# If a security has many options expiring on a day, can you predict its price direction?

r/wallstreetbets post alleges that because ~\$1.9 Trillion USD of SPY call options expire on 3/20, the price of SPY will skyrocket on 3/20.

Is this correct? What can be deduced? I'm not expecting to predict the price of SPY on 3/20, but can we at least predict its price direction?

• No, the person has no basis for claiming that "most of these options are on the short side". Where did he get that info? – noob2 Mar 19 at 7:14
• That's complete nonsense. Imo, reading Reddit posts for financial insight is not wise. – amdopt Mar 19 at 20:17
• Note that if there are many options of a certain strike outstanding with very short time to maturity, and the spot price happens to be near the strike already, there is a possibility of stock pinning due to hedging activity. This is not the same though as 'predicting' price direction. – ilovevolatility Mar 21 at 12:24

## Background information

You need to put some structure on this to get a sense of what is going on. Skip down if you're acquainted with asset pricing. Define $$p_t$$ as the price of a security at time $$t$$. Its payoff at time $$T$$ is given by $$x_T$$. In the absence of arbitrage, there exists some positive random variable $$m_T$$ such that: $$p_t = E_t^P(m_T x_T)$$. Moreover, we can show that this equation implies $$exp(-r_f (T-t)) = E_t^P(m_T)$$ where $$r_f$$ is the risk-free rate of return if we use it to price a riskless bond.

Another way to write the pricing equation above is by using the fact that $$\begin{equation} E_t^P(exp(-r_f(T-t))m_T) = \int_{\omega \in \Omega} exp(-r_f(T-t))m_T(\omega) dP(\omega)= 1 \end{equation}$$ and the fact that $$\forall \omega \in \Omega \; exp(-r_f(T-t))m_T(\omega) > 0$$. In plain English, that thing is always positive and it adds up to 1, so for all intent and purposes you can treat it as a new, "twisted" probability distribution which incorporates BOTH risk aversion concerns AND the uncertainty captured the real, physical distribution. We write it this way: $$\begin{equation} p_t = E_t^P(m_T x_T) = exp(-r_f(T-t))E_t^Q(x_T) \end{equation}$$ it should apply to all assets, including options and their underlying, and we call this the risk-neutral distribution because it discounts at at the risk-free rate.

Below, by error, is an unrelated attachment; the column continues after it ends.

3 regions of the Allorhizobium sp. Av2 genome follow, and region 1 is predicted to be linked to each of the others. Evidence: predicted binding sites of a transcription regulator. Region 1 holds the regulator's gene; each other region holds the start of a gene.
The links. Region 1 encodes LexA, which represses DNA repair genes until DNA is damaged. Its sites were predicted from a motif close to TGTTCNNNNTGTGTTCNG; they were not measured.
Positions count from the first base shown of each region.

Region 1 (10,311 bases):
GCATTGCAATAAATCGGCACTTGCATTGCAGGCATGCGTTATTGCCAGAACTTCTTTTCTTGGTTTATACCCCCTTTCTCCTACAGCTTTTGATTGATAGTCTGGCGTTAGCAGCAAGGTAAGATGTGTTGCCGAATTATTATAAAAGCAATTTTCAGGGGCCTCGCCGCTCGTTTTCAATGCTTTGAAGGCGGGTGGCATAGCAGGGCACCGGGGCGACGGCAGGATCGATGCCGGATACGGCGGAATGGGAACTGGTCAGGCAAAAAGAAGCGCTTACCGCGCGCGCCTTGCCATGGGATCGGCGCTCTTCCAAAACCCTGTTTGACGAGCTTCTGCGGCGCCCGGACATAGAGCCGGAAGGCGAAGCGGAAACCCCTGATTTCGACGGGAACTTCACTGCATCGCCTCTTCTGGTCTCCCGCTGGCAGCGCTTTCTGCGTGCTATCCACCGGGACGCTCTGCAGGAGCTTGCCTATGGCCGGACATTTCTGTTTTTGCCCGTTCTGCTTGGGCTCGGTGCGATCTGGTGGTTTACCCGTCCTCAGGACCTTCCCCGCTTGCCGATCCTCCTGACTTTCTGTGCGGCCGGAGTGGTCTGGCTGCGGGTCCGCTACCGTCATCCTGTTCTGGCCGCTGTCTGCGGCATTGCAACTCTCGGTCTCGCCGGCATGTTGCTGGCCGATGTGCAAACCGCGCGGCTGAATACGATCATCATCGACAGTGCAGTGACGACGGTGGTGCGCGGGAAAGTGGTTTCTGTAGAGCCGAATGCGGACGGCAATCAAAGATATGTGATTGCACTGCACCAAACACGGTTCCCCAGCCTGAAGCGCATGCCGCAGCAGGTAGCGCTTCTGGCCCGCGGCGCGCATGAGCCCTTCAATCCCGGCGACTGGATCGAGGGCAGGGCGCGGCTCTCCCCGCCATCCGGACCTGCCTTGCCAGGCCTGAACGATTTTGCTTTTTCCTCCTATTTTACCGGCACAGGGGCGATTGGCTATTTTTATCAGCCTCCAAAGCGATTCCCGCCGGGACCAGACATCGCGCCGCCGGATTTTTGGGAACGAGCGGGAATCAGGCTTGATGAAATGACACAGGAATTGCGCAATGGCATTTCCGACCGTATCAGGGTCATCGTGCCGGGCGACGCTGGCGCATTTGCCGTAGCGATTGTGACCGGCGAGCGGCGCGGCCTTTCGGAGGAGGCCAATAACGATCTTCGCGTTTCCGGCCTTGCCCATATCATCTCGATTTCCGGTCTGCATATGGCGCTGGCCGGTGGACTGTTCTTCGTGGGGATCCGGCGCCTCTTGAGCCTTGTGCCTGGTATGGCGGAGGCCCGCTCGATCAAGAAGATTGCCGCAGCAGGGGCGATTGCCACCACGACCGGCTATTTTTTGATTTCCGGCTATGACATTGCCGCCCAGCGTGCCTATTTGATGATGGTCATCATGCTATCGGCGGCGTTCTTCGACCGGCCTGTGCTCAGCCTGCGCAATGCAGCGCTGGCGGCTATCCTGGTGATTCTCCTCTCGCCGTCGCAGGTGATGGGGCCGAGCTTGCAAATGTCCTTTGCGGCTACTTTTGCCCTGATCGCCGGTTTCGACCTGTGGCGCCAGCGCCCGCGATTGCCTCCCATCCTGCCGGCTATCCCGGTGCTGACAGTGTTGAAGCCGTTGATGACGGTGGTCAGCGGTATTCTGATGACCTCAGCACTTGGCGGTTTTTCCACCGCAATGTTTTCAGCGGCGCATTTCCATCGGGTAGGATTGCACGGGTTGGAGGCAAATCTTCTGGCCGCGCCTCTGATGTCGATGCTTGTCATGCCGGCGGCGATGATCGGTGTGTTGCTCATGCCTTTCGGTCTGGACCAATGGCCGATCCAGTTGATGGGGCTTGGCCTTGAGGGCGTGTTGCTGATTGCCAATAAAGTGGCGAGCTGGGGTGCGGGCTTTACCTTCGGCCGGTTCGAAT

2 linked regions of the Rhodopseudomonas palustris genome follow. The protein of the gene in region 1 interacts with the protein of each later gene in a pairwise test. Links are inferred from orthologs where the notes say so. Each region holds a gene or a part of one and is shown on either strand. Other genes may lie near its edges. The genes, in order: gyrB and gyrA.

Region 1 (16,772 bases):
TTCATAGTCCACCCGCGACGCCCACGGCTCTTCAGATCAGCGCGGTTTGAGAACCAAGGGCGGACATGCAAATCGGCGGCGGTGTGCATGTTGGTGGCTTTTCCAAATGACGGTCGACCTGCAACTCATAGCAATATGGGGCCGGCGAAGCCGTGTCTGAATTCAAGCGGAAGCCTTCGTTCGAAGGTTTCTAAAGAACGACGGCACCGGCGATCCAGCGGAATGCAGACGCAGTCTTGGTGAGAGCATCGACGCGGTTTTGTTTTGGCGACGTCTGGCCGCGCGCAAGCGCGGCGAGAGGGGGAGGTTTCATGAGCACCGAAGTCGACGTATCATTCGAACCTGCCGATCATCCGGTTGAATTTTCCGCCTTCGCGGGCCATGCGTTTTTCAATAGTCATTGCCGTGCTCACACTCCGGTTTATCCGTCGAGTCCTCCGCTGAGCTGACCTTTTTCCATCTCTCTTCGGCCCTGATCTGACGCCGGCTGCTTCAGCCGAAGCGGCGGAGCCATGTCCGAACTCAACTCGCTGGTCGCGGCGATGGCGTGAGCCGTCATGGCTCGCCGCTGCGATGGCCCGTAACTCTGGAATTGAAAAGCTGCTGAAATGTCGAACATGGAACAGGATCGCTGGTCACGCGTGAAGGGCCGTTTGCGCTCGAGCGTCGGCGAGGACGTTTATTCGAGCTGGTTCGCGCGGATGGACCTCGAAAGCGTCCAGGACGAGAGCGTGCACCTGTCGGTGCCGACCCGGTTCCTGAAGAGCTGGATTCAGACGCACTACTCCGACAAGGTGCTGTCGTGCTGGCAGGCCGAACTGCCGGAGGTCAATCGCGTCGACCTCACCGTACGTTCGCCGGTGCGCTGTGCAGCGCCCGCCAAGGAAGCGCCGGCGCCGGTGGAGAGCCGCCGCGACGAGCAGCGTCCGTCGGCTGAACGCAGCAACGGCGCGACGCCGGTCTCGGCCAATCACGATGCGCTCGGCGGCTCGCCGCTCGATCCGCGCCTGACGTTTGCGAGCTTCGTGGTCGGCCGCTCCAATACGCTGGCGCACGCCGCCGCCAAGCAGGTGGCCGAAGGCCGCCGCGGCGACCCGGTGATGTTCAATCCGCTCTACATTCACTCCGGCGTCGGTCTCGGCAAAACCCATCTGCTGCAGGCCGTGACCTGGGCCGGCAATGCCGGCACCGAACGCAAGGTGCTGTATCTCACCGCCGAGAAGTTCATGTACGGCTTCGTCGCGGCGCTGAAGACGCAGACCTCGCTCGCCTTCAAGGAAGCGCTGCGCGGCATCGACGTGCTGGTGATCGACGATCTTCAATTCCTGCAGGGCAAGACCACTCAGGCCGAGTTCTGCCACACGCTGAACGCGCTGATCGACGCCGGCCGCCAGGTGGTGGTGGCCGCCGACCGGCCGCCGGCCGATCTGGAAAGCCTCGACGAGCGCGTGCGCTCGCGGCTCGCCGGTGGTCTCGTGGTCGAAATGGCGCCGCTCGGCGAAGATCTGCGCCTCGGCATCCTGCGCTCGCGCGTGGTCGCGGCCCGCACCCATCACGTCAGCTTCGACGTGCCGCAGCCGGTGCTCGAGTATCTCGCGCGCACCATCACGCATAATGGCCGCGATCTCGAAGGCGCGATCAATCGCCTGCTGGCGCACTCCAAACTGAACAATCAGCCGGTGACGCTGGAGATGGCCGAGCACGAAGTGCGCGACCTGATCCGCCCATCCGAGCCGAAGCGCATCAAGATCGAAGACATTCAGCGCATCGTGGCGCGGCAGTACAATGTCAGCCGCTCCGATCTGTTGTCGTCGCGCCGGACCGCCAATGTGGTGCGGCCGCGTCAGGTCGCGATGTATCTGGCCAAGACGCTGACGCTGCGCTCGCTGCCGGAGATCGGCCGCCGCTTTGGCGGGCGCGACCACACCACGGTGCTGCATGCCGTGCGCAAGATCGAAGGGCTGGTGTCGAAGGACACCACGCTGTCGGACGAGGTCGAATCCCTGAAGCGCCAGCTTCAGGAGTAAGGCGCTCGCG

## Discussion

So, when you are looking at option prices, what do you learn? Up to some interest rate discounting, you're gauging information about the risk-neutral (or Q) distribution, not the physical (or P) distribution. To go from option prices to information about the physical distribution of the underlying, you have to make some assumptions about $$m_T$$ -- or, stated differently, you have to pick a market price process for all sources of risks (which impact the payoff $$x_T$$).

Is the direction of the price of a stock market index predictable based on option prices? Well, theoretically, setting aside dividend payments, $$(m_tp_t)_{t \geq 0}$$ is a martingale: it's not the change in price that is unpredictable, but the stochastically discounted price. What the model DOES say is that betting on something like the direction of the market is profitable to the extent that it EXPOSES you to some risk that you cannot diversify away.

It's possible that you manage to use option prices to predict direction a little better than a coin toss would. It's not entirely crazy, especially since using options greatly expands your information set for modeling. However, it's very likely that any profit you'd get from that would be priced risk and not arbitrage. You can seemingly make a fortune and think to yourself that the efficient market hypothesis is BS, until a series of large jump drains every penny you made in the last decade and you finally learn something: you were being paid to assume that risk and, sometimes, it blows back in your face.